“It’s a voluntary action on the part of the towns,” he said. “I wish to have the town’s name added to the RFP (request for proposals) so that when the RFP goes out, if this Town Board feels it is advantageous to take advantage of the services and the prices that are achieved by this bidding process … the town has the ability to participate in the bulk purchase of LED lights.”


Request for Proposals: Initial Maintenance and Energy Efficiency Conversion for Municipal Street Lighting System

Please be advised:

The Town of Red Hook on behalf of and in cooperation with the Towns of Hillsdale, Hurley, Marbletown, New Paltz, Rhinebeck, Rosendale, Ulster and the Villages of New Paltz, Pelham, Philmont, Red Hook, Rhinebeck and Tivoli and other communities that may choose to participate or piggyback, is seeking qualified bidders to submit proposals for the conversion and preventative maintenance of the municipal street lighting systems in the participating communities.

The RFP solicits services for contracts to be awarded by individual participating municipalities, in the aggregate providing for the conversion of approximately 2,868 existing cobrahead street lighting fixtures from their existing light source to LED light sources with fixtures controls and fusing as may be required by the participating community and follow-on maintenance of the municipal street lighting system for three years following the conversion process.

There will be a mandatory pre-bid conference at 1 pm on December 11 at Red Hook Town Hall, 7340 S. Broadway, Red Hook for all potential bidders.  Attendance at this meeting is mandatory for any company submitting a proposal but attendance does not obligate the attendee to submit a proposal.

The due date for RFP responses is 2 pm, Thursday, January 11.

Respondents must provide eight (8) hard copies and one (1) memory stick/thumb drive (non-returnable) with their proposal to the office of Red Hook Town Clerk Sue McCann, 7340 S. Broadway, Red Hook, NY 12571.


Ann Conway, Project Coordinator, Town of Red Hook, 7340 S. Broadway, Red Hook, NY 12571. Email:

Request for Proposals (RFP) and related attachments:

Consortium To Release Request for Proposals on Behalf of Mid-Hudson Communities

To assist smaller communities with LED street light conversion, the Mid-Hudson Street Light Consortium has prepared a Community Managed Request For Proposals (CMRFP). The purpose of the RFP is to offer communities maximum savings in converting to LED street lights.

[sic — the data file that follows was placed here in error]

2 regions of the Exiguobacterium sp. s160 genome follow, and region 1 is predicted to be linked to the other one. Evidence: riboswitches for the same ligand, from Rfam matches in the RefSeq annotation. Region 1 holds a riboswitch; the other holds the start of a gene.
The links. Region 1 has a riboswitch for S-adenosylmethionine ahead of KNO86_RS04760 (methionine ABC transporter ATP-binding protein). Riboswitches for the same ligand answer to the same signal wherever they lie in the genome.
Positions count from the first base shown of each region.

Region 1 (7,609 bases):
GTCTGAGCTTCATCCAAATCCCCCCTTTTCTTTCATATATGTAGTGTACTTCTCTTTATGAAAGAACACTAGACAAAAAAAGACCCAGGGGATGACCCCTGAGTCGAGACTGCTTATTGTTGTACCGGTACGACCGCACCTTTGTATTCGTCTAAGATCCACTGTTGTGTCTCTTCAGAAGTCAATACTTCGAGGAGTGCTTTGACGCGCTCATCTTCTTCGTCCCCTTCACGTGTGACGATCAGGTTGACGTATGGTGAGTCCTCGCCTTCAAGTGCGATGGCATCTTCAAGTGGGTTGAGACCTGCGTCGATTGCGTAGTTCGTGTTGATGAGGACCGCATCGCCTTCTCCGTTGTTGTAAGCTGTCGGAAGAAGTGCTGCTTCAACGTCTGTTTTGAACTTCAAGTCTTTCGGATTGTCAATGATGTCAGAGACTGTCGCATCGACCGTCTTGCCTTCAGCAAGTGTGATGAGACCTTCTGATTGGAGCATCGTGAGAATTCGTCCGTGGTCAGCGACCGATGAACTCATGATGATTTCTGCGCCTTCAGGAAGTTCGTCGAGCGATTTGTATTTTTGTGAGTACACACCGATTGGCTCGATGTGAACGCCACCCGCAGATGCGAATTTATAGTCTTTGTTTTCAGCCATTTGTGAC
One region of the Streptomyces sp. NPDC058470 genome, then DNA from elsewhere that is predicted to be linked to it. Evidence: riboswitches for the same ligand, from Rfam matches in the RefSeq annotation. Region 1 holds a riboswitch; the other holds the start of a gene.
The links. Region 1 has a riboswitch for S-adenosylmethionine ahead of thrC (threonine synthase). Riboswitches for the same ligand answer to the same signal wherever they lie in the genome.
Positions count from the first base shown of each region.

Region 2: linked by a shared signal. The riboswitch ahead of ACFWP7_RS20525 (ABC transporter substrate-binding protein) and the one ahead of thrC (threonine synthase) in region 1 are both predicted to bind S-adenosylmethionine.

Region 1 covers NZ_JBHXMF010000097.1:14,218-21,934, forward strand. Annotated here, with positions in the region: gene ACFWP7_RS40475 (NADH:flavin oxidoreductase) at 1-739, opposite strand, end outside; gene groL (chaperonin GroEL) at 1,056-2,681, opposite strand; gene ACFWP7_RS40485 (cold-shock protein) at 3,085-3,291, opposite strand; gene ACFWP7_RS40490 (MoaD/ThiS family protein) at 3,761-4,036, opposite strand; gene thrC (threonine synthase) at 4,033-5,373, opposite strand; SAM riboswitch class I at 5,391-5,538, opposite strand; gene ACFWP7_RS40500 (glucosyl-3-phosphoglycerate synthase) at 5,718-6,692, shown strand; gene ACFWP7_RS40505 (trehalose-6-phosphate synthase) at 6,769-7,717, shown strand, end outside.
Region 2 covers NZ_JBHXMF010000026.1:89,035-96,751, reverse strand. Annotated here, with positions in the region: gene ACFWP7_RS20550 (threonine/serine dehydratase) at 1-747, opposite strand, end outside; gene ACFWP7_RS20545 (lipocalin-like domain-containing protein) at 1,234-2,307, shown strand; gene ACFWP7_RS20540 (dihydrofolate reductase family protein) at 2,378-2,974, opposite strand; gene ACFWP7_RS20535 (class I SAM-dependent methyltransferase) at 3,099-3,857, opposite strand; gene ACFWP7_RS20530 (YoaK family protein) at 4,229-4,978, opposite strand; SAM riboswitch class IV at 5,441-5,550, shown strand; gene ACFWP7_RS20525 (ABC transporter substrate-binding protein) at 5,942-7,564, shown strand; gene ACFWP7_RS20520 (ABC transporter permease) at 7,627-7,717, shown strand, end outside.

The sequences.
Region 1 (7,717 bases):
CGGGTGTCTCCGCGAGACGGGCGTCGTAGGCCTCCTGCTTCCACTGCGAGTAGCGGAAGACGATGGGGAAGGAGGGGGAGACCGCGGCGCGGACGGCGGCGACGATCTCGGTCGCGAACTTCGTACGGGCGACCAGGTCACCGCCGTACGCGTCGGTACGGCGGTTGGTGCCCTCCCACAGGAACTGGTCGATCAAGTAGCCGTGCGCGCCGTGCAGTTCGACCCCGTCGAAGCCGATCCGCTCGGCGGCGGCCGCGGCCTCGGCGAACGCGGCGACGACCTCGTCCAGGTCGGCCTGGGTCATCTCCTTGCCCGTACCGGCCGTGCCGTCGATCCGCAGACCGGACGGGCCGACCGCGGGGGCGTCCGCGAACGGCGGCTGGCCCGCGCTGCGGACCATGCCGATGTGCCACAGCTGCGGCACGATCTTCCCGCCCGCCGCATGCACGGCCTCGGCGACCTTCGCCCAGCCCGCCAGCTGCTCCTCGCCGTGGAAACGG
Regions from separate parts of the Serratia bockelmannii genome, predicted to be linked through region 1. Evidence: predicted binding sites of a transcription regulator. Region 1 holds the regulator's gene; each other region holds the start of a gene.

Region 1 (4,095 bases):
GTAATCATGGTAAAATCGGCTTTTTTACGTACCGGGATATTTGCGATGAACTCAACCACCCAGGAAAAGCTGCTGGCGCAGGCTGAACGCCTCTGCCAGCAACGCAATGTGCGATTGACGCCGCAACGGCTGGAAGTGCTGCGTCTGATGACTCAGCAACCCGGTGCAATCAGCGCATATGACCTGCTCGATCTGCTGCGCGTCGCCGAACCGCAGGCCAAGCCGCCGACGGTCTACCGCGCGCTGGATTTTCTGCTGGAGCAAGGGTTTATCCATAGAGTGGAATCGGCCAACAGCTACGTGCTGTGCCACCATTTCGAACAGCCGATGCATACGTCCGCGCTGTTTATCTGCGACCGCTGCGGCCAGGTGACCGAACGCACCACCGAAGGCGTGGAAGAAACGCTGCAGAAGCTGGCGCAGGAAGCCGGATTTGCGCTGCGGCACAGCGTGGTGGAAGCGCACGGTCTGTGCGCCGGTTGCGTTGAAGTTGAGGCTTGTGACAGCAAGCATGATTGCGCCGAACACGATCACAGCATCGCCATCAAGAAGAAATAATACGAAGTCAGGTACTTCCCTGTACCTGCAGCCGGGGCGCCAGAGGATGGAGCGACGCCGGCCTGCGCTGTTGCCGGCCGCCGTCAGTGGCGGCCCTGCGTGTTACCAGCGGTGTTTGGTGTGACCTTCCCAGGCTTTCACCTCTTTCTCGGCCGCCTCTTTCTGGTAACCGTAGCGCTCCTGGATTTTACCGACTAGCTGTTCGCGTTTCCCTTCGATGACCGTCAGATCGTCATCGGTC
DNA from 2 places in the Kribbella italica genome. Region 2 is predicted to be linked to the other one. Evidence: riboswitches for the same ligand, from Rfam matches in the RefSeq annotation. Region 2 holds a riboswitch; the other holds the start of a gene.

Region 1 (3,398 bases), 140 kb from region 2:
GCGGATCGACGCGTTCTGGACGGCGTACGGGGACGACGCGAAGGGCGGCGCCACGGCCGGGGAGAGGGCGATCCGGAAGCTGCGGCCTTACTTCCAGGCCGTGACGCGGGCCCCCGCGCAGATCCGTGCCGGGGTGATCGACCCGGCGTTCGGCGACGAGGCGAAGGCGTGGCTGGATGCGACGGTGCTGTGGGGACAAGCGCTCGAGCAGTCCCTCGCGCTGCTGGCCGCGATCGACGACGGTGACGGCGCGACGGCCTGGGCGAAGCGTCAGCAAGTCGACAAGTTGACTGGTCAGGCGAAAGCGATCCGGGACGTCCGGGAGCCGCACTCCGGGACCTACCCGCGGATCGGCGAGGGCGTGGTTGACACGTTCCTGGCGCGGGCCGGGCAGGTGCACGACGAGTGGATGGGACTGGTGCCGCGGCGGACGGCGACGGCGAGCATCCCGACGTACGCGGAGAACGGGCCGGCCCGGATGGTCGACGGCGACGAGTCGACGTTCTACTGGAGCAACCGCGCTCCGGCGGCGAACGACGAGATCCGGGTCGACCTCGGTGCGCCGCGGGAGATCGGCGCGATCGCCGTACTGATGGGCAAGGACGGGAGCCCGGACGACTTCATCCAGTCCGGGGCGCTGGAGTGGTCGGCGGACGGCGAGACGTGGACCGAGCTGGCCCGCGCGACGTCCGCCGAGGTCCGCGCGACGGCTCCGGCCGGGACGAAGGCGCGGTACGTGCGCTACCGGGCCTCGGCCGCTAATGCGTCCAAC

The Consortium now has 18 communities actively interested in moving forward with an aggregated purchase of LED street lights. RFP participants will benefit from group pricing on installation and maintenance of LED street lights. Individual municipalities will be responsible for inventorying their existing street lights and determining the design of the new LED system, but will benefit from hands-on assistance from the Consortium.


Other communities can “piggyback” on the RFP for up to one year but will not have access to the Consortium’s assistance. The Town of Red Hook will be the lead Participant, so communities planning on “piggybacking” will use that town’s individual contract with the chosen Bidder as the model. To obtain a copy of the RFP, municipalities may email


This RFP has been reviewed by Sive Paget Riesel, a law firm specializing in municipal issues. Municipalities should engage their own counsel to review the RFP as well.


If your community is interested in using the CMRFP, you must first pass a local law authorizing your community to accept Best Value bids. A best value procurement policy allows you to select bidders on other factors, such as quality and expertise, and not just price. Secondly, your municipality must also sign an Intermunicipal Agreement (IMA) to be provided by the Mid-Hudson Street Light Consortium to those who wish to join.

Your email or letter expressing an intention to join the RFP should include a copy of your utility-generated existing street light inventory and any addenda to the RFP that your municipality will require.



Ulster County and the towns of Ulster and Rosendale have passed local laws to allow the use of Best Value criteria and may offer language that could be re-purposed as templates for other communities:



The deadline for notifying MHSC for your municipality’s interest in joining the Consortium is November 15. Note: Your municipality will not be required to enter into a contract with the successful Bidder by virtue of participating in the RFP; you’ll have a chance to evaluate the advisability of moving forward after the firm is selected.


Aggregated Procurement Support: Two Approaches to LED Street Light Procurement

The Mid-Hudson Street Light Consortium (MHSC) is providing support to Mid-Hudson municipalities interested in participating in aggregated procurement of LED street lights. The Consortium will support two distinct procurement strategies, Turnkey and Community-Managed. Key attributes of each, and the support provided by the Consortium, are described below.